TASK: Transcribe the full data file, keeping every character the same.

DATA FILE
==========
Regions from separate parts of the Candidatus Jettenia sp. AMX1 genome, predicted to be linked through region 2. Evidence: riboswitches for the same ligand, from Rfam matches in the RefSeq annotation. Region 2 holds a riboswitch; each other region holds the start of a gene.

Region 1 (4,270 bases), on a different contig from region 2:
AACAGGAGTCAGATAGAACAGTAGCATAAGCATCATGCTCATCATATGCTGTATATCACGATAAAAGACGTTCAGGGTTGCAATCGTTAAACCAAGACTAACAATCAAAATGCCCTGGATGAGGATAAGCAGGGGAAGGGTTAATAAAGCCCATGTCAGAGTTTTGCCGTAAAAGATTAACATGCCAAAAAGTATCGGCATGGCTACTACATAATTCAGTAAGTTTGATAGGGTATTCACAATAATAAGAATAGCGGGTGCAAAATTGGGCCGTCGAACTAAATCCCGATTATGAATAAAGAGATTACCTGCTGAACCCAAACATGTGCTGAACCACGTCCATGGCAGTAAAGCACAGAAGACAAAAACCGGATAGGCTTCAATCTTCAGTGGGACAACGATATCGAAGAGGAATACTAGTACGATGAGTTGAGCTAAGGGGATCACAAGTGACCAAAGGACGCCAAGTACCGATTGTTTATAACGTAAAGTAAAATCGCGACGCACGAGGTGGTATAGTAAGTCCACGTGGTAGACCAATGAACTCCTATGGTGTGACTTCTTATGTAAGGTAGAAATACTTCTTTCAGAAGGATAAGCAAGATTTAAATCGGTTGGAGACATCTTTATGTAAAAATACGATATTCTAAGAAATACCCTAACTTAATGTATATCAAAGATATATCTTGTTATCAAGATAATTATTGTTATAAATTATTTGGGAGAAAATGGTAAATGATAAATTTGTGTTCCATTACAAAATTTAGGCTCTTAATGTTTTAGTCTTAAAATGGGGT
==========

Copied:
Regions from separate parts of the Candidatus Jettenia sp. AMX1 genome, predicted to be linked through region 2. Evidence: riboswitches for the same ligand, from Rfam matches in the RefSeq annotation. Region 2 holds a riboswitch; each other region holds the start of a gene.

Region 1 (4,270 bases), on a different contig from region 2:
AACAGGAGTCAGATAGAACAGTAGCATAAGCATCATGCTCATCATATGCTGTATATCACGATAAAAGACGTTCAGGGTTGCAATCGTTAAACCAAGACTAACAATCAAAATGCCCTGGATGAGGATAAGCAGGGGAAGGGTTAATAAAGCCCATGTCAGAGTTTTGCCGTAAAAGATTAACATGCCAAAAAGTATCGGCATGGCTACTACATAATTCAGTAAGTTTGATAGGGTATTCACAATAATAAGAATAGCGGGTGCAAAATTGGGCCGTCGAACTAAATCCCGATTATGAATAAAGAGATTACCTGCTGAACCCAAACATGTGCTGAACCACGTCCATGGCAGTAAAGCACAGAAGACAAAAACCGGATAGGCTTCAATCTTCAGTGGGACAACGATATCGAAGAGGAATACTAGTACGATGAGTTGAGCTAAGGGGATCACAAGTGACCAAAGGACGCCAAGTACCGATTGTTTATAACGTAAAGTAAAATCGCGACGCACGAGGTGGTATAGTAAGTCCACGTGGTAGACCAATGAACTCCTATGGTGTGACTTCTTATGTAAGGTAGAAATACTTCTTTCAGAAGGATAAGCAAGATTTAAATCGGTTGGAGACATCTTTATGTAAAAATACGATATTCTAAGAAATACCCTAACTTAATGTATATCAAAGATATATCTTGTTATCAAGATAATTATTGTTATAAATTATTTGGGAGAAAATGGTAAATGATAAATTTGTGTTCCATTACAAAATTTAGGCTCTTAATGTTTTAGTCTTAAAATGGGGT